A new year is always a reason to be optimistic. It signifies new hope and new beginnings.
And for the more jaded amongst us a chance to perhaps restart and do things better this time around.
Politically the country has had a new beginning, with the first unity government in decades getting off the ground and settling in (for the long haul hopefully). Ministers and ministries seem to have started working, and overall the country looks to be geared to face the new year, with its attendant challenges and opportunities.
But Murphy (of the infamous Murphy’s Law) is already hard at work to usher in the new year as well. Dark clouds are gathering over the health horizon with yet another new Covid-19 Omicron strain, this time named BF-7.
Coming hard on the heels of the decision of the Chinese government to finally reopen their borders and concerns that this could cause Covid-positive tourists coming into the country and driving another round of Covid-19 shutdowns, things do look to be a little bleak for most Malaysians.
The past few weeks have been quite concerning for the healthcare landscape for some other reasons as well.
First, the issue of overcrowding and congestion in emergency departments of public hospitals. Across the country, many departments are reporting that they are ‘full up’ at the hospital gateways i.e. the Emergency Departments because they are unable to admit patients to wards for the comprehensive care needed.
This, of course, is a phenomenon that has been ongoing for years, and has already received much publicity due to the Auditor-General’s Report in 2018. But with the onset of Covid, nothing much has been done to address the systemic issues leading to these conditions. With more than two thirds of Malaysians depending on the public healthcare system for inpatient care i.e. getting admitted for their illnesses; and less than 25% of the population actually having private health insurance – there is not going to be any reduction in terms of demand in the foreseeable future. That’s a reality that’s not going to go away.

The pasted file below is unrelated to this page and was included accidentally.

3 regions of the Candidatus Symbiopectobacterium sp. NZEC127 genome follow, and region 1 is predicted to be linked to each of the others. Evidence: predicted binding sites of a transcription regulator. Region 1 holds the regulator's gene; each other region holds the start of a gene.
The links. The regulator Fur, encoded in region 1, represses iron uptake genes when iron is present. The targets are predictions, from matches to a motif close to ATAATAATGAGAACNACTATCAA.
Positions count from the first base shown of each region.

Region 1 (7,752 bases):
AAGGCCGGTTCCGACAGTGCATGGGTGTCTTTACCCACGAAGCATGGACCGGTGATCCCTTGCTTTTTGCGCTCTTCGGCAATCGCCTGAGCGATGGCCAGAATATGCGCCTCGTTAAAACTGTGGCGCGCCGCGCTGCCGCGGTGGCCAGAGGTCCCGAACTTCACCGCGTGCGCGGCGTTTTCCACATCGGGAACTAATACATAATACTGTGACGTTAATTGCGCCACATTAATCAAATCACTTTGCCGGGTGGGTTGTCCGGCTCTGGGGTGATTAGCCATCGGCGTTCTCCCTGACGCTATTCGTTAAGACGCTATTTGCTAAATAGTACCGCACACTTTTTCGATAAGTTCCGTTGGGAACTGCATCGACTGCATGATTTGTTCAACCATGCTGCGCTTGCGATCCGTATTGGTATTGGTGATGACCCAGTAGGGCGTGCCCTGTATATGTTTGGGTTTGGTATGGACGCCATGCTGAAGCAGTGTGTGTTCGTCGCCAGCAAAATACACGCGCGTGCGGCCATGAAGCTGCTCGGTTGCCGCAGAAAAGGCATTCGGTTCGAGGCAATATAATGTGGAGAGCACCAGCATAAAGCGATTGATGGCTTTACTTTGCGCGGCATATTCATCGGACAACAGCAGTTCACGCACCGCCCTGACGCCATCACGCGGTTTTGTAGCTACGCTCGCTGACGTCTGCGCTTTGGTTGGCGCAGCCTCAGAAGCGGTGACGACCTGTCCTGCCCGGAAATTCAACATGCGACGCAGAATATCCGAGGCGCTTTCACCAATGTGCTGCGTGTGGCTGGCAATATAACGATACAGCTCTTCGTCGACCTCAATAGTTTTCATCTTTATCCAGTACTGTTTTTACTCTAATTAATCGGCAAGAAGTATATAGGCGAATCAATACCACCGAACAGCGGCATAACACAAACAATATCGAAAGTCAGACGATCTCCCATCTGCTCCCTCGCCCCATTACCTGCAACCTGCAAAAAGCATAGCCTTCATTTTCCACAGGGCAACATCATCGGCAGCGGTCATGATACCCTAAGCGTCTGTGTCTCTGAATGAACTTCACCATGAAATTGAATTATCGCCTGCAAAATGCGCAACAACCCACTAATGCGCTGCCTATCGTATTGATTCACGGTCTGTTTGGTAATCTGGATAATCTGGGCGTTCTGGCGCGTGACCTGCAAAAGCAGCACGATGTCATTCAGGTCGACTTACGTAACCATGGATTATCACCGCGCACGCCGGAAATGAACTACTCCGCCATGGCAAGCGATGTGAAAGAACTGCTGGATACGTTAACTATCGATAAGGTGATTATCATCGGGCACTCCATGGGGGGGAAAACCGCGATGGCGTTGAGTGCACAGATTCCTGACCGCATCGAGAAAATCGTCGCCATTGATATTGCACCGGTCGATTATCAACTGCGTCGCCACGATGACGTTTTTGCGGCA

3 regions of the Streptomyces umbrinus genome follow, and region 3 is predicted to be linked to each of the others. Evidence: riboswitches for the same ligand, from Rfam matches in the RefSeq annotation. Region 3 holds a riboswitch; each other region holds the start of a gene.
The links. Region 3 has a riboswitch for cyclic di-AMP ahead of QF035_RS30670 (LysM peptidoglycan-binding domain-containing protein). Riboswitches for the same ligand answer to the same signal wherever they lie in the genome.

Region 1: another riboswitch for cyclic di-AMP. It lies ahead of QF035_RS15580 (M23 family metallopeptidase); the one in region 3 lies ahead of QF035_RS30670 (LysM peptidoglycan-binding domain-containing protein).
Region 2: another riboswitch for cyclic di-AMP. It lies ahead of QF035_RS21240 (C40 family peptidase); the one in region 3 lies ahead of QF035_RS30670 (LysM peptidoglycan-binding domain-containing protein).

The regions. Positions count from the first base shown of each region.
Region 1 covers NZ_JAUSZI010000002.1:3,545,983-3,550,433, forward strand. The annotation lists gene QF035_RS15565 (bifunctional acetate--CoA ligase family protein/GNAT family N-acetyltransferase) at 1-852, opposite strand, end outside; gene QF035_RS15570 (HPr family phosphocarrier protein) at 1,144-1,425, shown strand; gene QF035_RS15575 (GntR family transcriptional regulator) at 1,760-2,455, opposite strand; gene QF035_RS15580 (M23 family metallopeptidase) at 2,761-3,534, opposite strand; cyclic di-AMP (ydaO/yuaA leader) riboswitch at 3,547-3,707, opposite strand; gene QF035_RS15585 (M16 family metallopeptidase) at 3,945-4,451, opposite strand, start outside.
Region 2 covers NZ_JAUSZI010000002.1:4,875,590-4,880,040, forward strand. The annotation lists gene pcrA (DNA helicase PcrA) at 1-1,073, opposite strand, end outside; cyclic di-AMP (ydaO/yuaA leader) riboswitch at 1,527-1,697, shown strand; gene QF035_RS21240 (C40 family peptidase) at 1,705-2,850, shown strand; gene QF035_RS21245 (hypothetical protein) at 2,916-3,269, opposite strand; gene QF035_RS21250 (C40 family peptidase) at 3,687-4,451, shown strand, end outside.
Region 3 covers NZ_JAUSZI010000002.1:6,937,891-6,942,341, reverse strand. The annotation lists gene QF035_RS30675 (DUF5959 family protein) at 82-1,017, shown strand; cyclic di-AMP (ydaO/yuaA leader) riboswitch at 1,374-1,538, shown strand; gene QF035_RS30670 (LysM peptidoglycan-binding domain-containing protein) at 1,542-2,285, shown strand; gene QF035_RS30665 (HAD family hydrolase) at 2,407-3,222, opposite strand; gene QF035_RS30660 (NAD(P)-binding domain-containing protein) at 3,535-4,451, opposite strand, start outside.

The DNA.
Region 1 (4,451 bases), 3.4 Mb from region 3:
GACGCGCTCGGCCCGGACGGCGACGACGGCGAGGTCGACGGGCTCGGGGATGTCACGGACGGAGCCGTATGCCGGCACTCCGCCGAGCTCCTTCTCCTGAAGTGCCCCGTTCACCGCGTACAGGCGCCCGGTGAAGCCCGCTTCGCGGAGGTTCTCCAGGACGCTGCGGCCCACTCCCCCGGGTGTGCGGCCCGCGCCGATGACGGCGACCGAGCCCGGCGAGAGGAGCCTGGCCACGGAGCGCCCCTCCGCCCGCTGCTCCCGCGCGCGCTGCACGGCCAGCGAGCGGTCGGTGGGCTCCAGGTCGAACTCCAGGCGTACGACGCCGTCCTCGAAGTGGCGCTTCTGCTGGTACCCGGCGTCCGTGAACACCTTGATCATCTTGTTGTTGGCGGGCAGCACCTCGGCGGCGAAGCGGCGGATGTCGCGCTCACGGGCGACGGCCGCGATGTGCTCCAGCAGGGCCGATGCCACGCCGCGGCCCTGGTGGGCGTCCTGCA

But the situation is not exactly hunky dory in the private hospital landscape either. Patients being treated in the private hospital landscape continue to wait for a long time before getting into the wards- and the problem in this case seems to be due to a lack of allied healthcare professionals especially nursing staff.
We are ‘bleeding’ nursing staff to so many other countries including Singapore and the Middle East as fast as we are training them; and even within the country we are losing staff to a host of other reasons including those healthcare professionals leaving the healthcare sector entirely for other, more rewarding, better-paying jobs.
The concerns for healthcare are perhaps most acute when it comes to the ‘cream’ of the healthcare service- its doctors. Also in the news this past week is the ongoing plight of young doctors, many of whom are either quitting the health landscape or moving to greener pastures abroad. With uncertainty about their careers and no clear solutions ahead for many of these doctors, especially those on contract, it should come as no surprise to us that they are making a choice to not be in the Malaysian healthcare system.
For most individuals and organisations in the healthcare landscape, this is not news. Most of us have been talking about this for years. In 2021, for example, NCD Malaysia, the National Cancer Society of Malaysia and the Malaysian Medical Association Public Health Society together published a report on Healthcare Workers in Malaysia and a summary.
However nothing has changed. The system remains damaged and the damage seems to be getting worse.
The end loser, unfortunately, is no one but ourselves. The loss of each of these individual healthcare professionals represents a loss of capacity to the healthcare system – fewer and fewer trained personnel who can help manage things when things go wrong, as they did in 2020.
Our healthcare situation is as bad as it was in 2020 when Covid-19 first struck us. Today, with the worsened cracks in the healthcare system, it is highly doubtful whether we could weather a similar health emergency.
This year, with a new united government, it is perhaps time (and hopefully enough political will) to fix the perennial healthcare problem. Top of the list is how to build and maintain our healthcare human capacity.
Let’s start ‘building’ humans as well as hospitals. Both are needed for our healthcare system to stay healthy.
The views expressed are those of the writer and do not necessarily reflect those of FMT.